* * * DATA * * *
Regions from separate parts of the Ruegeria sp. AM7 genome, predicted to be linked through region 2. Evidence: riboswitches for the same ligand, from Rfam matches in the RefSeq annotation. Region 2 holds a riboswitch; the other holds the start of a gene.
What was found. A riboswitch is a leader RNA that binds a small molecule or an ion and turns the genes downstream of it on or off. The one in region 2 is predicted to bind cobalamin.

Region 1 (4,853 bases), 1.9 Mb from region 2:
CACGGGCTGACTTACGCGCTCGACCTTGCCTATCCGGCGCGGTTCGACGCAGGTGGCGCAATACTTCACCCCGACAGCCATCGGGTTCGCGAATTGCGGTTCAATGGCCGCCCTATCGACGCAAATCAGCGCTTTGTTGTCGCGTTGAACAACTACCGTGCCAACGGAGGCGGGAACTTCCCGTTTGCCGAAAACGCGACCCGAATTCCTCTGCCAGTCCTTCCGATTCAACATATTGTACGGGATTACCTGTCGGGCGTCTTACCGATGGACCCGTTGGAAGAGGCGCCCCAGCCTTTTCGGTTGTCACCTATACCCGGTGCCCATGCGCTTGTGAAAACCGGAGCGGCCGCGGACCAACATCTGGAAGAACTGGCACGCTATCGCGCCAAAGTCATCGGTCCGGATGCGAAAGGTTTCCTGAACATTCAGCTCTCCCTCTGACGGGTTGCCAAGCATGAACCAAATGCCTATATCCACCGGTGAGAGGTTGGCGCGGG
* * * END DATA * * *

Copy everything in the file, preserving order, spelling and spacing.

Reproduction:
Regions from separate parts of the Ruegeria sp. AM7 genome, predicted to be linked through region 2. Evidence: riboswitches for the same ligand, from Rfam matches in the RefSeq annotation. Region 2 holds a riboswitch; the other holds the start of a gene.
What was found. A riboswitch is a leader RNA that binds a small molecule or an ion and turns the genes downstream of it on or off. The one in region 2 is predicted to bind cobalamin.

Region 1 (4,853 bases), 1.9 Mb from region 2:
CACGGGCTGACTTACGCGCTCGACCTTGCCTATCCGGCGCGGTTCGACGCAGGTGGCGCAATACTTCACCCCGACAGCCATCGGGTTCGCGAATTGCGGTTCAATGGCCGCCCTATCGACGCAAATCAGCGCTTTGTTGTCGCGTTGAACAACTACCGTGCCAACGGAGGCGGGAACTTCCCGTTTGCCGAAAACGCGACCCGAATTCCTCTGCCAGTCCTTCCGATTCAACATATTGTACGGGATTACCTGTCGGGCGTCTTACCGATGGACCCGTTGGAAGAGGCGCCCCAGCCTTTTCGGTTGTCACCTATACCCGGTGCCCATGCGCTTGTGAAAACCGGAGCGGCCGCGGACCAACATCTGGAAGAACTGGCACGCTATCGCGCCAAAGTCATCGGTCCGGATGCGAAAGGTTTCCTGAACATTCAGCTCTCCCTCTGACGGGTTGCCAAGCATGAACCAAATGCCTATATCCACCGGTGAGAGGTTGGCGCGGG